If you are in recovery from alcohol abuse or addiction, the holidays can be a difficult time. But, there are many practices and principles available which will help you remain sober during the holidays. Navigating recovery during the holidays may seem daunting. But there are many grounding techniques that can help you keep sober during the holidays.
An alcohol addiction treatment center can provide resources and support throughout the recovery process. If you or someone you love could be abusing alcohol, contact BoardPrep Recovery using our online form or call us at 866.796.4720 to learn about the treatment options we offer.
Challenges to Recovery During the Holidays
It is good practice to be mindful of the kinds of stressors that may put you at risk of a relapse. However, these challenges may seem to intensify during the holiday season. While you can’t control all the different circumstances you might find yourself in, there are steps you can take to make these challenges more manageable. Take time to determine what tools and techniques you can deploy to handle things like:
- Uncomfortable family or social interactions
- Elevated stress or anxiety
- Emotional triggers and disturbances
- Being at a distance from your regular support network
- Being around alcohol, even if you know you will not be drinking
How Holiday Stress Can Make Recovery During the Holidays Difficult
Managing stress and anxiety is a vital component of the recovery process at any time of the year. However, recovery during the holidays can be tough. If someone is just beginning their alcohol addiction recovery journey at this time, the dynamics at play in family or work gatherings can often exacerbate existing stressors and increase the risk of a relapse.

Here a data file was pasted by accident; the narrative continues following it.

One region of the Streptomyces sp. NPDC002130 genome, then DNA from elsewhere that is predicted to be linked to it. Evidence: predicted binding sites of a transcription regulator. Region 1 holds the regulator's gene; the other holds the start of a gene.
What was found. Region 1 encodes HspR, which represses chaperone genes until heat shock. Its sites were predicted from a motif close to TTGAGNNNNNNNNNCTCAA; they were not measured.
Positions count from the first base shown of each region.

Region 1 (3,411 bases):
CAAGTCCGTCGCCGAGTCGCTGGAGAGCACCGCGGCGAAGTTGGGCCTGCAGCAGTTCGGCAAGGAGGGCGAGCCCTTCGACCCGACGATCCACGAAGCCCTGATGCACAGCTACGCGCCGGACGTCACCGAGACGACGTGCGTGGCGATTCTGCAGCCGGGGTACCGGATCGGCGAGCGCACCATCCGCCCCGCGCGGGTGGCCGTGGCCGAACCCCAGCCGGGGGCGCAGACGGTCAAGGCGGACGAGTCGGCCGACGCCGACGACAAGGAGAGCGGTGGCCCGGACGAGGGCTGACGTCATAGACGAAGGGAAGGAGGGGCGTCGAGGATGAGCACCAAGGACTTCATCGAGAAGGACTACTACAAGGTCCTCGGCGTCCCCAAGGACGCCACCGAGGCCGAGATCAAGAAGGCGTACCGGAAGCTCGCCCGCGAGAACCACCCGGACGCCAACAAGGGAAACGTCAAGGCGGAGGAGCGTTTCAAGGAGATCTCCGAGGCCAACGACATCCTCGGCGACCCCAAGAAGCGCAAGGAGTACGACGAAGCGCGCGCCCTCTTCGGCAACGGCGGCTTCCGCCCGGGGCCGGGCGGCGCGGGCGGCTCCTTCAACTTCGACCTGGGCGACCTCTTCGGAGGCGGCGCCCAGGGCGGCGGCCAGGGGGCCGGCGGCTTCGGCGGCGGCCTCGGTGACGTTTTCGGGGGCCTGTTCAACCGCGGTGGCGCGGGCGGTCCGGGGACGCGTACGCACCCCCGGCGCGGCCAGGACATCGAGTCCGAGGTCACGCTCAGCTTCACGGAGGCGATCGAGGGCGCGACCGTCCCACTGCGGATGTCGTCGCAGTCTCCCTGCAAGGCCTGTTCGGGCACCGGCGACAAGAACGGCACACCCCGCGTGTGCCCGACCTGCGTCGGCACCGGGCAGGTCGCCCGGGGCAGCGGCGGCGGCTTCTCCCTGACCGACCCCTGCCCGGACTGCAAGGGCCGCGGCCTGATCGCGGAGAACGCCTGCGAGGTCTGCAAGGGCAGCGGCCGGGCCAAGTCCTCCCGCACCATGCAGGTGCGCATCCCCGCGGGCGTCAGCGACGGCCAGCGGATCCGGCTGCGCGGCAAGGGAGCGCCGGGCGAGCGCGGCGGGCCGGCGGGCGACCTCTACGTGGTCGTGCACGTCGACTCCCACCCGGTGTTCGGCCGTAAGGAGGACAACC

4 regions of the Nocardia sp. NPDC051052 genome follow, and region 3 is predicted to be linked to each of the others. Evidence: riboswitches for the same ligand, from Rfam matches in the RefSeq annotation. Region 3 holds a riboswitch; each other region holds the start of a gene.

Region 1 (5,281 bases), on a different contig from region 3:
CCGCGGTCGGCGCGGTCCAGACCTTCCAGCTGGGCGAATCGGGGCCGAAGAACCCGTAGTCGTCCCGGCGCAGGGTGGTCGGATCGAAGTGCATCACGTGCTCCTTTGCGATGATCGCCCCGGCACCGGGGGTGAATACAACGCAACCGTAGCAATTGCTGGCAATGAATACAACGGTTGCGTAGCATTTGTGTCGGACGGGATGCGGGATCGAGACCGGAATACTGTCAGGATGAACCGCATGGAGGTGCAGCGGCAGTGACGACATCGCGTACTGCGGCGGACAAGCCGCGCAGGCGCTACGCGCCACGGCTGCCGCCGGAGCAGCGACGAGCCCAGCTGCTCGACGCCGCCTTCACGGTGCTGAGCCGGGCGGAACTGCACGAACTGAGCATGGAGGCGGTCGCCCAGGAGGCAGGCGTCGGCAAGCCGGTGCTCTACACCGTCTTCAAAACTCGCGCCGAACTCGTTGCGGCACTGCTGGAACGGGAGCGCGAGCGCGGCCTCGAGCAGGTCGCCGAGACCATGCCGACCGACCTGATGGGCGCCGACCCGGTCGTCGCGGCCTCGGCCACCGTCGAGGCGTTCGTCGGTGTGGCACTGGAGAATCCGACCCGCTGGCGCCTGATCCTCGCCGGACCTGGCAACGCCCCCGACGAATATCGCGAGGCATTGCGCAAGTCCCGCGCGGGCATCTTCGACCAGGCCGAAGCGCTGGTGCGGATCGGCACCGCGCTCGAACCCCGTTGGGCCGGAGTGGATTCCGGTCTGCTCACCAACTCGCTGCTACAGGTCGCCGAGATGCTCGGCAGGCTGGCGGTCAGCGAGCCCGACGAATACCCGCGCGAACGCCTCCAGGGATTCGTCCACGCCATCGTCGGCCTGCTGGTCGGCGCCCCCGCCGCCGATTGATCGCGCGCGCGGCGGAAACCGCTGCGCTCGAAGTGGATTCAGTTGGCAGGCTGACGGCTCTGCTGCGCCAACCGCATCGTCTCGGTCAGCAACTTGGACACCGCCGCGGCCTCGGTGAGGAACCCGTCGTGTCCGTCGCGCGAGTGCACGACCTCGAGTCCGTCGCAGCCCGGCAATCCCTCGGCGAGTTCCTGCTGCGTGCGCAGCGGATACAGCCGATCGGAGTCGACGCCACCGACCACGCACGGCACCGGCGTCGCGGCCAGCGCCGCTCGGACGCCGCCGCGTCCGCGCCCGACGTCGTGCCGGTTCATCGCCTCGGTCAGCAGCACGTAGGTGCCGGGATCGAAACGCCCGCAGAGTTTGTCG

For example, the consumption of alcohol often leads to the loss of inhibitions. People may lose their social filter, and any unresolved past issues can arise in conversation as a result. Alternatively, if people don’t know or understand that you are in recovery, they may pressure you to drink, which can be uncomfortable. Though you don’t have to share any information you are not ready for others to know, it may be hard to avoid the topic of alcohol without a clear and direct response to any probing questions.
Facing Emotional Highs and Lows While in Alcohol Addiction Recovery
The holidays can be complicated. You can look forward to the happy and exciting moments while also recognizing they can be emotionally fraught. You might be anxious about how people will treat you if you disclose you are in recovery. As the holidays ramp up, you might feel overwhelmed by feelings of melancholy, grief, or guilt. Conversely, you might get carried away in excitement.